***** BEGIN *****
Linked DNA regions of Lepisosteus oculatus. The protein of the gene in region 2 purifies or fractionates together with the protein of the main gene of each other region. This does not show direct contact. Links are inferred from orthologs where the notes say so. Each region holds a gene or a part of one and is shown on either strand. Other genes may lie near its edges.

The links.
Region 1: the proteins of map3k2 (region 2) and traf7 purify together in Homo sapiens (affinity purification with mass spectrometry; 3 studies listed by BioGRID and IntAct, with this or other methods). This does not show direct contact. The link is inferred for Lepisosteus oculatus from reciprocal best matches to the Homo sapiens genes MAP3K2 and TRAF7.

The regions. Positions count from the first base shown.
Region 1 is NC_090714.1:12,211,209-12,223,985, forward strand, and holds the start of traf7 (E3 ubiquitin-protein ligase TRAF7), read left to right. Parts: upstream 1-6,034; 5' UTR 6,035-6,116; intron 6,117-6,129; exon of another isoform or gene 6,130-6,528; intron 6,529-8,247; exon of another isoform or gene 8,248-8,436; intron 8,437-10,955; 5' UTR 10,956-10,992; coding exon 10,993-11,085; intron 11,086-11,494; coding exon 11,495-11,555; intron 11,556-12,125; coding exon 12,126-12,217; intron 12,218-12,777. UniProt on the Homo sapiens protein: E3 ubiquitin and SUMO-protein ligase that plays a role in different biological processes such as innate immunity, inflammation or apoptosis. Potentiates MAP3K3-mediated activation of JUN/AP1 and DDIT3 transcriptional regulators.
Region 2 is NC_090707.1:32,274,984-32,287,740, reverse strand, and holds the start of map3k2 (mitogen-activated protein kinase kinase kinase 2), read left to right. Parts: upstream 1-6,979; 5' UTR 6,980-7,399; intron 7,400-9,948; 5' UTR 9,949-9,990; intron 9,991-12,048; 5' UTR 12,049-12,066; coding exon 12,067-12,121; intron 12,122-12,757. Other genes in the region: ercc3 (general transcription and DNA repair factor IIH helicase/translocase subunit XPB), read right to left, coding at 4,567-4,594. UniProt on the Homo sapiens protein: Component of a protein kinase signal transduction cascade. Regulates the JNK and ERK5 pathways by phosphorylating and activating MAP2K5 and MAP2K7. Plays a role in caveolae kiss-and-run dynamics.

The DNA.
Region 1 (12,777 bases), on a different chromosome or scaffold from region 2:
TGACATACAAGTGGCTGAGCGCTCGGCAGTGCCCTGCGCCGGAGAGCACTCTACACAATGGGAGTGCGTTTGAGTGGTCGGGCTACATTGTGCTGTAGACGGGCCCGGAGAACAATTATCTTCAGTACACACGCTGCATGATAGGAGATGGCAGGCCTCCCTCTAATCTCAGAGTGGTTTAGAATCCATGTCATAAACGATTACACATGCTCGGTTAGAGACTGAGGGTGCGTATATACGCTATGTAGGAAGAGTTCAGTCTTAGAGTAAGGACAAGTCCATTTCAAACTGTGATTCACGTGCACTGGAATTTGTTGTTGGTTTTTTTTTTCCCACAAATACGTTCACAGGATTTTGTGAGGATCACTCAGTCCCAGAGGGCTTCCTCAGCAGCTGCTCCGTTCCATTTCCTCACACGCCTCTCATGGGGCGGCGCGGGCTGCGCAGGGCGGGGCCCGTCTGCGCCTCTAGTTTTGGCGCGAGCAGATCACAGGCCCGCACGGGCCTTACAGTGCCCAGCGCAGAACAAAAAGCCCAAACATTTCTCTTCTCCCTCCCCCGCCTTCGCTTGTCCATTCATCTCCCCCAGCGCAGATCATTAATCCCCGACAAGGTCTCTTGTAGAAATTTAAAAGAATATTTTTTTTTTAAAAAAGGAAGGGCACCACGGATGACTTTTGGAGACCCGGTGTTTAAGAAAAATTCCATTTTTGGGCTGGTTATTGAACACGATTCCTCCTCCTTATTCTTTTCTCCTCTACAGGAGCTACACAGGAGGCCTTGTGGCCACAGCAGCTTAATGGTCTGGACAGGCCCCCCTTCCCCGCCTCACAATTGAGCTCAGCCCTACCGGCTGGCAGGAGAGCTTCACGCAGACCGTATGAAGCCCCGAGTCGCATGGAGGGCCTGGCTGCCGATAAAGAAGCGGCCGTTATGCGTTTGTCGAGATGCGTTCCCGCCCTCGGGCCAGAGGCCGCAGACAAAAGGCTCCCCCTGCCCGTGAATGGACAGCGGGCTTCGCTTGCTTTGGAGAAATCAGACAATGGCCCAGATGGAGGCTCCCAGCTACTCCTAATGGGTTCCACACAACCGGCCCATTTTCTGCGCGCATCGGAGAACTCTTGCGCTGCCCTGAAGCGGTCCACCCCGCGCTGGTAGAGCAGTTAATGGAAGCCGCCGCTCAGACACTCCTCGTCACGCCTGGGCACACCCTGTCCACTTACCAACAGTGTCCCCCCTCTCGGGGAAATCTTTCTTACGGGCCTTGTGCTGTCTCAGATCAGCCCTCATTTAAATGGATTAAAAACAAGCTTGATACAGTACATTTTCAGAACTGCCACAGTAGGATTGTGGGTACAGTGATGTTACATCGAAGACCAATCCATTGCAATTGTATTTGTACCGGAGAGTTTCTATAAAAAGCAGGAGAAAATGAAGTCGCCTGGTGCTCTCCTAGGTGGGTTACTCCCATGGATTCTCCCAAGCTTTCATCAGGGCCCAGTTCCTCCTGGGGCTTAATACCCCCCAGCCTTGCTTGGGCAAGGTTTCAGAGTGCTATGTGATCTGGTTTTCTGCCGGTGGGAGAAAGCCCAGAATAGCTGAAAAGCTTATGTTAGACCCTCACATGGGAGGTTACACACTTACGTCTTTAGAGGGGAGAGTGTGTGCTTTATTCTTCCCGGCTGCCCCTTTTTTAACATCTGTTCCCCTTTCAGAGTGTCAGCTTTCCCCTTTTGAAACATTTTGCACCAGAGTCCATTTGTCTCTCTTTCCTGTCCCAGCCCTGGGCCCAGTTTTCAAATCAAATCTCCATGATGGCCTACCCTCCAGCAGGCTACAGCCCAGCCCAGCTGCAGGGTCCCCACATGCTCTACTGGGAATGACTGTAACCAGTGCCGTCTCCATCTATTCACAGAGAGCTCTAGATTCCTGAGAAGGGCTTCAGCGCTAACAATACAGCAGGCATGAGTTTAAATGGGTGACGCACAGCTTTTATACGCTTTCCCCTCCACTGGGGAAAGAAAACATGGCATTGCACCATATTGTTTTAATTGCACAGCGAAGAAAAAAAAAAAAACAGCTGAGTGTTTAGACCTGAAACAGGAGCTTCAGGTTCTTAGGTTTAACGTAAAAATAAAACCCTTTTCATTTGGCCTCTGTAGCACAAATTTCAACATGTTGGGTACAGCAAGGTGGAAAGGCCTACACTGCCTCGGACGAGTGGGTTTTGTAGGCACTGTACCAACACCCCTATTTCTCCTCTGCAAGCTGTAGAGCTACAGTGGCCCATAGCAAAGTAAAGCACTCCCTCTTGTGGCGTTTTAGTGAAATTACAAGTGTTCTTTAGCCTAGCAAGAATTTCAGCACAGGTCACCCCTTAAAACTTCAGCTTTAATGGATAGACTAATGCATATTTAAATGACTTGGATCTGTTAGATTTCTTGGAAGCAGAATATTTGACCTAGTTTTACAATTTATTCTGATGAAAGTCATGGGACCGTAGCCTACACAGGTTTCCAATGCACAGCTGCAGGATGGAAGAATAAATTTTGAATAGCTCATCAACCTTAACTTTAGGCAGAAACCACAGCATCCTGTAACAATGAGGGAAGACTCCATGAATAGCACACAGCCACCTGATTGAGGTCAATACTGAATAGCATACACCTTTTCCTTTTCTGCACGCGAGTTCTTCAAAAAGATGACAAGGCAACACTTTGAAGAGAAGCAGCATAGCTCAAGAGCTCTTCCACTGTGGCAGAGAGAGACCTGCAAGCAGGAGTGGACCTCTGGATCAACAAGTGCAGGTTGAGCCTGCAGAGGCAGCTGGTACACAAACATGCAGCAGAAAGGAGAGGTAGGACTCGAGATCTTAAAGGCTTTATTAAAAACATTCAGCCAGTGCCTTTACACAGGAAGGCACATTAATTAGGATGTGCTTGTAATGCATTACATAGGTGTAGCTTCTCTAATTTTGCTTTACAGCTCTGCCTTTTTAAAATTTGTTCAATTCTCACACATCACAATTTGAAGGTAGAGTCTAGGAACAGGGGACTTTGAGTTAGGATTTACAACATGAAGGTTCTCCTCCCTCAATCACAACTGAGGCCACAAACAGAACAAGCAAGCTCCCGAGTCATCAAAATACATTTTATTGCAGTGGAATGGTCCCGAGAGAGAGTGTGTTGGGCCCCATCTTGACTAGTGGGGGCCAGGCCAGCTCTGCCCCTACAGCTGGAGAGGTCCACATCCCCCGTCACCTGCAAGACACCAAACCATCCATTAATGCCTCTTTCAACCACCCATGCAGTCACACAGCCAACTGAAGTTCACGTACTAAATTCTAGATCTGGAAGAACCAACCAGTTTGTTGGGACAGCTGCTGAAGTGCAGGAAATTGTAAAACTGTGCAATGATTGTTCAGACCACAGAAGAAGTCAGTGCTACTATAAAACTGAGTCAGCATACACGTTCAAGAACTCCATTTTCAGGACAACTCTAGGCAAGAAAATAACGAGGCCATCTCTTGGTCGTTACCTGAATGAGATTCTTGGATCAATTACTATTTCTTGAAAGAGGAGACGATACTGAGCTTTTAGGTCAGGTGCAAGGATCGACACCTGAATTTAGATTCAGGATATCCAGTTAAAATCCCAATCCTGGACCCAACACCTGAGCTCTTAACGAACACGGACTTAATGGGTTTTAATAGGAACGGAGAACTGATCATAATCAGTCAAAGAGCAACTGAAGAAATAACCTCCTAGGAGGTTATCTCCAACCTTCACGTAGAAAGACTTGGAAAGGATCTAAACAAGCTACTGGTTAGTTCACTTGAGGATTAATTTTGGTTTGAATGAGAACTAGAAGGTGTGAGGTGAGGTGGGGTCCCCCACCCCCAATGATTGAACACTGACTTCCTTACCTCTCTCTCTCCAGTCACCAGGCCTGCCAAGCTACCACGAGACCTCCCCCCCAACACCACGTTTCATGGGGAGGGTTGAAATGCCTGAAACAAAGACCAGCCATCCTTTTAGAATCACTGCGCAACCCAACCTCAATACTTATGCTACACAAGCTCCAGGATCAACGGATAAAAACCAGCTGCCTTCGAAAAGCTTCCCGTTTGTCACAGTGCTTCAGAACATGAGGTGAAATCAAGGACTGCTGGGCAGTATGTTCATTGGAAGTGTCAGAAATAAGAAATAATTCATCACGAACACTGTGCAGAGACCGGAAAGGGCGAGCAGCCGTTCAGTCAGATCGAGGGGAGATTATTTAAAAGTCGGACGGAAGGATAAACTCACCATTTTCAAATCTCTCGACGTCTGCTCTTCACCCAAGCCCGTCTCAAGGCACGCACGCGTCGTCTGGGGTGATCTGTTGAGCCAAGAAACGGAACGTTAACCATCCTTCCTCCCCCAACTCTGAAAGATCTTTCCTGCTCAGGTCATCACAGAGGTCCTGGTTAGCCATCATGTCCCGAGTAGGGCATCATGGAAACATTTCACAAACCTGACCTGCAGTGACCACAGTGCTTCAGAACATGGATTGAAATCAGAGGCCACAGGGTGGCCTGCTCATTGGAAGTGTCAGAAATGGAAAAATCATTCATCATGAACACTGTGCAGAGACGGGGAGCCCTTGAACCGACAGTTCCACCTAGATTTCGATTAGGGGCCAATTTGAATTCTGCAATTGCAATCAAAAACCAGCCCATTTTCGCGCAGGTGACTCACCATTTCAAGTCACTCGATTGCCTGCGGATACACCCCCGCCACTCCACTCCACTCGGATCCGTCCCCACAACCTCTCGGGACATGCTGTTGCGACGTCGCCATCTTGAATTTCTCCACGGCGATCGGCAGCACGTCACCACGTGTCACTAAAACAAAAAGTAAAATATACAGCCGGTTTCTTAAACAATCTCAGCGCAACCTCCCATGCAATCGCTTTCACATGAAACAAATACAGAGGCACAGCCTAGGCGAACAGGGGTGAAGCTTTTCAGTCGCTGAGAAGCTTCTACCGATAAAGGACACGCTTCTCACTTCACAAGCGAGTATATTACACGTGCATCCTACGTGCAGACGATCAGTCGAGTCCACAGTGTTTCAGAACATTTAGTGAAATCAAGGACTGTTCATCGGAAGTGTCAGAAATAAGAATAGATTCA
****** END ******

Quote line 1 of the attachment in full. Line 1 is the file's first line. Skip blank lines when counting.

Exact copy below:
Linked DNA regions of Lepisosteus oculatus. The protein of the gene in region 2 purifies or fractionates together with the protein of the main gene of each other region. This does not show direct contact. Links are inferred from orthologs where the notes say so. Each region holds a gene or a part of one and is shown on either strand. Other genes may lie near its edges.